Big Data and Apache Hadoop are huge opportunities for channel partners. But the hype around Big Data is now overwhelming -- to a point where vendors seem to be using the term for every database, business intelligence, and cloud services tool they introduce. Time for a reality check from The VAR Guy.

First, the good news: A recent Hadoop Summit attracted 2,200 attendees and big-name sponsors like Amazon, Cisco Systems, IBM, Intel and Microsoft. And this week, VMware (NYSE: VMW) launched an open-source project, called Serengeti, that aims to let the Hadoop data-processing platform run on the virtualization leader’s vSphere hypervisor, GigaOm notes.

But each new Hadoop announcement also comes with a vendor agenda. VMware, for instance, wants to make sure Hadoop clusters don't eliminate the need for VMs.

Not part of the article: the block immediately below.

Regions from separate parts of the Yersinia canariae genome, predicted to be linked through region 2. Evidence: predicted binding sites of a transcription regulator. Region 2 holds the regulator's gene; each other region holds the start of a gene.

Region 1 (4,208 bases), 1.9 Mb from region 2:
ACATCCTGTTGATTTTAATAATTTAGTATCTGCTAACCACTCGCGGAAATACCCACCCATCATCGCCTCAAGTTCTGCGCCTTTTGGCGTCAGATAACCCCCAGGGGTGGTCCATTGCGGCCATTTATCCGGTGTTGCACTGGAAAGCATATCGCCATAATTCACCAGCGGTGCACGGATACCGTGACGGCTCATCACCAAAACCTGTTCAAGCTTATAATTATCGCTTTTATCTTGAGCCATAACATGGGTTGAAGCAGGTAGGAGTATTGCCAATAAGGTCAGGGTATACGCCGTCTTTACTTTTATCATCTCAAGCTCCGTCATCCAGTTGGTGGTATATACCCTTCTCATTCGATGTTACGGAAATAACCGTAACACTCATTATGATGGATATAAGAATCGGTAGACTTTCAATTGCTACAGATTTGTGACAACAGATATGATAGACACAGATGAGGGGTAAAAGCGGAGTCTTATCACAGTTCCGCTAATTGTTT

The Hadoop and Big Data hype have been spinning out of control for about a year now. As Forrester Research's James Kobielus wrote in June 2011:
"At times, it almost feels like people discuss Big Data with the assumption that bigger is necessarily better and that throwing more data at your problems will automatically produce insights. I hope business and IT professionals heed my advice about searching for those special problems, often of a scientific nature, that can be solved best through petabyte-scale analytics. You don’t need a data center full of maxed-out storage arrays to derive powerful insights. Gut feel is free, and it often thrives on the scantiest information."

This Sounds Familiar

Hmmm... Here's The VAR Guy's spin on Big Data: It's a growing, potentially lucrative market for VARs that already understand analytics and business intelligence. But Big Data is more than Hadoop. If you focus on tried-and-true markets like Enterprise Data Warehouses (EDW) then you're likely in (or moving toward) the Big Data market -- even if you didn't know it.

During a Rackspace Partner Leadership Council meeting last week, Big Data came up as a hot topic several times. So the market is more than vendor hype. Just be careful of traditional tools that are suddenly re-branded and positioned for Big Data opportunities. Sometimes "New and Improved" isn't new, and isn't improved.